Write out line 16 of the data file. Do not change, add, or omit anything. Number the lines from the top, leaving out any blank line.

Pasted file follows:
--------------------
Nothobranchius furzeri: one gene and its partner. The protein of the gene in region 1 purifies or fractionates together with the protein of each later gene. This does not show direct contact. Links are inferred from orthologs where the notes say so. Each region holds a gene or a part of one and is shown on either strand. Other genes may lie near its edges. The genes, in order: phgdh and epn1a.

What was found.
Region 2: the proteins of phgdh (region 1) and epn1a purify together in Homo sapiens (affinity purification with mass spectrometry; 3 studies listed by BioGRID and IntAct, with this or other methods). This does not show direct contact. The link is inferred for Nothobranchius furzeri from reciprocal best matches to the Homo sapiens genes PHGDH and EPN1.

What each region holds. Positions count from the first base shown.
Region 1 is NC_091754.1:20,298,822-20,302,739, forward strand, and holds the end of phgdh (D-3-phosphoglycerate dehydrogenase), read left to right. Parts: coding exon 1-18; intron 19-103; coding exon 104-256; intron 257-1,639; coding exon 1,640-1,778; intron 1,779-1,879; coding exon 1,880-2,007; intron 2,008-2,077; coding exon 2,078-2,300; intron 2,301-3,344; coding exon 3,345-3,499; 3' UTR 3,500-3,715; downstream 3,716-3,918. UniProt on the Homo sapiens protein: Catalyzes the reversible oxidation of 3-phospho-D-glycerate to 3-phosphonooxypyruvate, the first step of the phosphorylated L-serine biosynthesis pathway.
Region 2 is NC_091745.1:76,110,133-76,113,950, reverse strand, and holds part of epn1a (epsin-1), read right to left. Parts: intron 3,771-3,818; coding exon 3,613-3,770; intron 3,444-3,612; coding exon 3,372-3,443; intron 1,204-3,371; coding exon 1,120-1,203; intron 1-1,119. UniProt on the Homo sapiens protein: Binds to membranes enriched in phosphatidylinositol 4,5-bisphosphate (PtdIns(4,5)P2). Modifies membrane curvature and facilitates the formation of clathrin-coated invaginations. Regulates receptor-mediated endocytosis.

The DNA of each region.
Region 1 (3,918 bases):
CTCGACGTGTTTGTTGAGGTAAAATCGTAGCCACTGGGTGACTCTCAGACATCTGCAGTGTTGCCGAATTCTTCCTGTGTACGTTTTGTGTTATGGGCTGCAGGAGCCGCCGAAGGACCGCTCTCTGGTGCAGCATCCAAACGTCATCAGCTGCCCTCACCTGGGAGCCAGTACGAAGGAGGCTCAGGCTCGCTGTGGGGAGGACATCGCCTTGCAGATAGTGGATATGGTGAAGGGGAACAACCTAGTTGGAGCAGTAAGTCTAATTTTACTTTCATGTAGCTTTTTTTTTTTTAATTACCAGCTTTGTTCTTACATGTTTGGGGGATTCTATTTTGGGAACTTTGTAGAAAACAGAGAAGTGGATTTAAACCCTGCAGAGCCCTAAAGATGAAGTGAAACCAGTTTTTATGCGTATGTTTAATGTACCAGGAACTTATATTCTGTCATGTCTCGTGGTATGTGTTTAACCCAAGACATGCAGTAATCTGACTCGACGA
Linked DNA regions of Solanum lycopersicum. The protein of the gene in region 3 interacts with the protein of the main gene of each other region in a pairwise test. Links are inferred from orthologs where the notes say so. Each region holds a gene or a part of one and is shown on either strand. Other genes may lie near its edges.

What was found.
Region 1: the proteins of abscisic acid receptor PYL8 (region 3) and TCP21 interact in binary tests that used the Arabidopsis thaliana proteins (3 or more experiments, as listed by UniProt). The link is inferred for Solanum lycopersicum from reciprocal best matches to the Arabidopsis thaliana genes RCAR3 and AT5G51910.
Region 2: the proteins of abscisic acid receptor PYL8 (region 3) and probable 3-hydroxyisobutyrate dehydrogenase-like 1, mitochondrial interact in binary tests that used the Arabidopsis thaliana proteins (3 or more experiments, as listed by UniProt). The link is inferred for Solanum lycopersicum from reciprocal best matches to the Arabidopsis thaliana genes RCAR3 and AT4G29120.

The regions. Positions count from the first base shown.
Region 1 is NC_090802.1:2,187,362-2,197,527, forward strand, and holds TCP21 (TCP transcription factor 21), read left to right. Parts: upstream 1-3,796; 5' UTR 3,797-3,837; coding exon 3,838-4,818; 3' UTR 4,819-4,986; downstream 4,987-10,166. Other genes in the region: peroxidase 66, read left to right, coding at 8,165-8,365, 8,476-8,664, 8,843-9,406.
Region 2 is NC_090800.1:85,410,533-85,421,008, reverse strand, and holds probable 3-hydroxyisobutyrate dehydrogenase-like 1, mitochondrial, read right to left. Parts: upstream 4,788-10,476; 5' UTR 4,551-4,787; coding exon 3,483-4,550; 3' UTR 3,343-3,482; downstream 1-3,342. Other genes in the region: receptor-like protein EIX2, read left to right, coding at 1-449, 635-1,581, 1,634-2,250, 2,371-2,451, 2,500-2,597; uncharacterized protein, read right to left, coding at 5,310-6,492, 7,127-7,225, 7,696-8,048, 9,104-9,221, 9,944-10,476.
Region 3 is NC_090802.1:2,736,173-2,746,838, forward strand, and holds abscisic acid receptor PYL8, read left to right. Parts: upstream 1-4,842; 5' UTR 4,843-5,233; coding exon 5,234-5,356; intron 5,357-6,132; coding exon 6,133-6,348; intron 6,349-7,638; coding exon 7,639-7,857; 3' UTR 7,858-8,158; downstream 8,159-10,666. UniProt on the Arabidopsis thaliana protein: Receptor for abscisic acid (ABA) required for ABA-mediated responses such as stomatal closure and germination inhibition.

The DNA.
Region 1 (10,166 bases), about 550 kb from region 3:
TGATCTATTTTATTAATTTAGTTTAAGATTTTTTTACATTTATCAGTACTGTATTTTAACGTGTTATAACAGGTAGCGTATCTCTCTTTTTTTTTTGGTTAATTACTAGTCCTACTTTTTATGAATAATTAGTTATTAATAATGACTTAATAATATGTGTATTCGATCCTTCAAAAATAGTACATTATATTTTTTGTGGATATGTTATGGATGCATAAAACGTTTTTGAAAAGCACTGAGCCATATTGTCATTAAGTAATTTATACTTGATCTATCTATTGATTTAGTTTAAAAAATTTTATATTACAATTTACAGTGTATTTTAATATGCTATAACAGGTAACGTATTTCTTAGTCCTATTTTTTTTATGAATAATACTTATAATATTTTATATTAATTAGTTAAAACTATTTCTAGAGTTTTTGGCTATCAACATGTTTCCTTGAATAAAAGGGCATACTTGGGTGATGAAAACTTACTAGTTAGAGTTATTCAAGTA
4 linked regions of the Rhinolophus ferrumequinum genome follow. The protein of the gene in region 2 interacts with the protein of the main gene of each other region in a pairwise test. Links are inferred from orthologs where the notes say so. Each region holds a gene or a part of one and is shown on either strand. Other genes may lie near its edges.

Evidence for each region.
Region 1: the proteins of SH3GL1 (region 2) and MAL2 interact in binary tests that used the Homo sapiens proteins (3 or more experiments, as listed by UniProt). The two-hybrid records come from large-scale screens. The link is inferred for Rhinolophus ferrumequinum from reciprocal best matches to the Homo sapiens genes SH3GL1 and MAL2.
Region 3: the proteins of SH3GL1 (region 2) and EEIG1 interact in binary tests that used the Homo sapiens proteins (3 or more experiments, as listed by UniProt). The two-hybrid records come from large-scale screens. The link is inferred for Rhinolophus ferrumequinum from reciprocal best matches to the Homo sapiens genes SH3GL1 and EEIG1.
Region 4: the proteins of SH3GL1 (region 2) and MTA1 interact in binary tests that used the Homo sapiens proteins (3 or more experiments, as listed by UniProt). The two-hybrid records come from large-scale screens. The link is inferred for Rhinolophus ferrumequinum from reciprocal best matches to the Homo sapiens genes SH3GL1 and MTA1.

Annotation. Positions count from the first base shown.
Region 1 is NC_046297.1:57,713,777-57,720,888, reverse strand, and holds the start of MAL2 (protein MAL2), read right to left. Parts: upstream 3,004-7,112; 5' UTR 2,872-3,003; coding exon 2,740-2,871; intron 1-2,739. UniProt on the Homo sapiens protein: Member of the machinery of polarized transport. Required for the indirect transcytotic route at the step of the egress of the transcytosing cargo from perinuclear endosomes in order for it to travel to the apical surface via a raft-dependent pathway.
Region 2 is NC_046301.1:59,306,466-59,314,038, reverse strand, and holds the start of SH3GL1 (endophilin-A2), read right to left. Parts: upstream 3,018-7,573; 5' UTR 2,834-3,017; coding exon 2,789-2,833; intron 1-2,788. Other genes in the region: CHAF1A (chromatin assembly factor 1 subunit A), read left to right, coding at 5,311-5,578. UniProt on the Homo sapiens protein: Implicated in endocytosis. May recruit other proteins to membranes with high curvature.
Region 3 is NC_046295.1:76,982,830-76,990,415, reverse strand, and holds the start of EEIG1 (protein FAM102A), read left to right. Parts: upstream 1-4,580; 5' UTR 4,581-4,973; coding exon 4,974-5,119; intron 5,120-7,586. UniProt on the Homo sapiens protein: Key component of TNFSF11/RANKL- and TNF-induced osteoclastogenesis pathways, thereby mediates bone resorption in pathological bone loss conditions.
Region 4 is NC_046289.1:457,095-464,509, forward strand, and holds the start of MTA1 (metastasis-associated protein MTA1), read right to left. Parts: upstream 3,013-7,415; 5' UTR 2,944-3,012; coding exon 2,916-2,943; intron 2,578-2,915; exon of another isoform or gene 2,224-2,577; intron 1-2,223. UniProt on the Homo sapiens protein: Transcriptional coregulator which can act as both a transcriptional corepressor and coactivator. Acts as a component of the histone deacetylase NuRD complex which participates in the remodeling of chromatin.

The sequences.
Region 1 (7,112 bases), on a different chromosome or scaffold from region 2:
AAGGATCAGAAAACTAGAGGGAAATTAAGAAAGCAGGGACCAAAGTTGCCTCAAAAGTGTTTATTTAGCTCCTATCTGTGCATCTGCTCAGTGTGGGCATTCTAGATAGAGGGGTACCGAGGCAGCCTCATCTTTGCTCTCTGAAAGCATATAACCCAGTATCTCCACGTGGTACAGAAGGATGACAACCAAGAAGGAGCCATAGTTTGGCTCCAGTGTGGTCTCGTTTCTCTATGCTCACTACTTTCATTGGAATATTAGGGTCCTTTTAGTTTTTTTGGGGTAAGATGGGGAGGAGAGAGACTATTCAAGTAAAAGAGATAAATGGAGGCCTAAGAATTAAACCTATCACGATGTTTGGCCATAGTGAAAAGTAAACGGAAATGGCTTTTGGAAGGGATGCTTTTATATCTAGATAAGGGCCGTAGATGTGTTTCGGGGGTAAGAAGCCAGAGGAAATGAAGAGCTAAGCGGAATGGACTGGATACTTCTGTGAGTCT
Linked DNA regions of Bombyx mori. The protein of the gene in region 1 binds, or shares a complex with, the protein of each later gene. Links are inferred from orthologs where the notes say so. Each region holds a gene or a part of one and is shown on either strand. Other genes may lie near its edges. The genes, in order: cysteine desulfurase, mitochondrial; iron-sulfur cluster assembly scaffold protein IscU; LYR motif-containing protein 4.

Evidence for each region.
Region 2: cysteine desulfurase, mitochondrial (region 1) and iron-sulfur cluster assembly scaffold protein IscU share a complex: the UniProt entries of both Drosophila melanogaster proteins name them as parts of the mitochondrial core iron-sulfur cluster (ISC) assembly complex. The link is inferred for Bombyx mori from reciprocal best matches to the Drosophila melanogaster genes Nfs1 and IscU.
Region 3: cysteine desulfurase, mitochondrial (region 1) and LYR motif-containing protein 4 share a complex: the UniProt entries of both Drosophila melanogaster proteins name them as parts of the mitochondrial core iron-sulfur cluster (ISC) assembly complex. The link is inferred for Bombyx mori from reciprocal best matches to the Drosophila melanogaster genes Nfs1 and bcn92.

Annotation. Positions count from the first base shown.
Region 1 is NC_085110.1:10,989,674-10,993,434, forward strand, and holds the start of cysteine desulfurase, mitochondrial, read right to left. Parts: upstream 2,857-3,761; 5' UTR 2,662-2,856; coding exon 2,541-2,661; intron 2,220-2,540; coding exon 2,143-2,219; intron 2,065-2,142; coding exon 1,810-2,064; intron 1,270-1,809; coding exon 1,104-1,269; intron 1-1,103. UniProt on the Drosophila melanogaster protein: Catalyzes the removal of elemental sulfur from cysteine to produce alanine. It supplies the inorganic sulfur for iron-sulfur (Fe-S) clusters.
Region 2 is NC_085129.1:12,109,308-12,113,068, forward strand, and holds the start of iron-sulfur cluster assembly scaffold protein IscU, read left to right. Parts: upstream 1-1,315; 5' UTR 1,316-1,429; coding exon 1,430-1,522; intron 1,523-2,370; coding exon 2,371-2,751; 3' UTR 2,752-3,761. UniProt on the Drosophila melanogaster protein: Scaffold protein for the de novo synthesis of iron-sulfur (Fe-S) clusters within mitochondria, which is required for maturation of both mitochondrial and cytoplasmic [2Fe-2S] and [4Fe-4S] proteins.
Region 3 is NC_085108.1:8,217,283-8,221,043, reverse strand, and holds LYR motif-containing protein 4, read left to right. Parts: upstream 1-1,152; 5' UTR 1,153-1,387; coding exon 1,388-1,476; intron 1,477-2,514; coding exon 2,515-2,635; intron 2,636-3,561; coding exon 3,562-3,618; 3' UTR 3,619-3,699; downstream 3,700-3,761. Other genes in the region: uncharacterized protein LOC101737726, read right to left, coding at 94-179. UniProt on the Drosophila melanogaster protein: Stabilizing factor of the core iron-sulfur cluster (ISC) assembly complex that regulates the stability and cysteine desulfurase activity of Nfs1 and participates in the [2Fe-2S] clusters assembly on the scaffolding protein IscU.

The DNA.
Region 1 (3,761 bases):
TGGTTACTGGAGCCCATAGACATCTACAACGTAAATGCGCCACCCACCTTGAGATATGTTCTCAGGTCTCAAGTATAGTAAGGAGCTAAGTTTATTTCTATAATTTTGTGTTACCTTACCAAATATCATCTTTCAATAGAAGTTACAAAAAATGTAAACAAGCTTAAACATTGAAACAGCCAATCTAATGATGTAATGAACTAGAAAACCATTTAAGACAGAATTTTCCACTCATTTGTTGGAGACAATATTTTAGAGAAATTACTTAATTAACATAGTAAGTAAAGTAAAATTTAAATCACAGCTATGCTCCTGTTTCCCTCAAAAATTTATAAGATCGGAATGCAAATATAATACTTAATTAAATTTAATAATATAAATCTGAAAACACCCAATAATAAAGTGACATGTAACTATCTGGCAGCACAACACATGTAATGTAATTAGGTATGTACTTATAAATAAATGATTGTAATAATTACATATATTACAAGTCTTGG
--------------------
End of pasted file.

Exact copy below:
Region 2 is NC_090800.1:85,410,533-85,421,008, reverse strand, and holds probable 3-hydroxyisobutyrate dehydrogenase-like 1, mitochondrial, read right to left. Parts: upstream 4,788-10,476; 5' UTR 4,551-4,787; coding exon 3,483-4,550; 3' UTR 3,343-3,482; downstream 1-3,342. Other genes in the region: receptor-like protein EIX2, read left to right, coding at 1-449, 635-1,581, 1,634-2,250, 2,371-2,451, 2,500-2,597; uncharacterized protein, read right to left, coding at 5,310-6,492, 7,127-7,225, 7,696-8,048, 9,104-9,221, 9,944-10,476.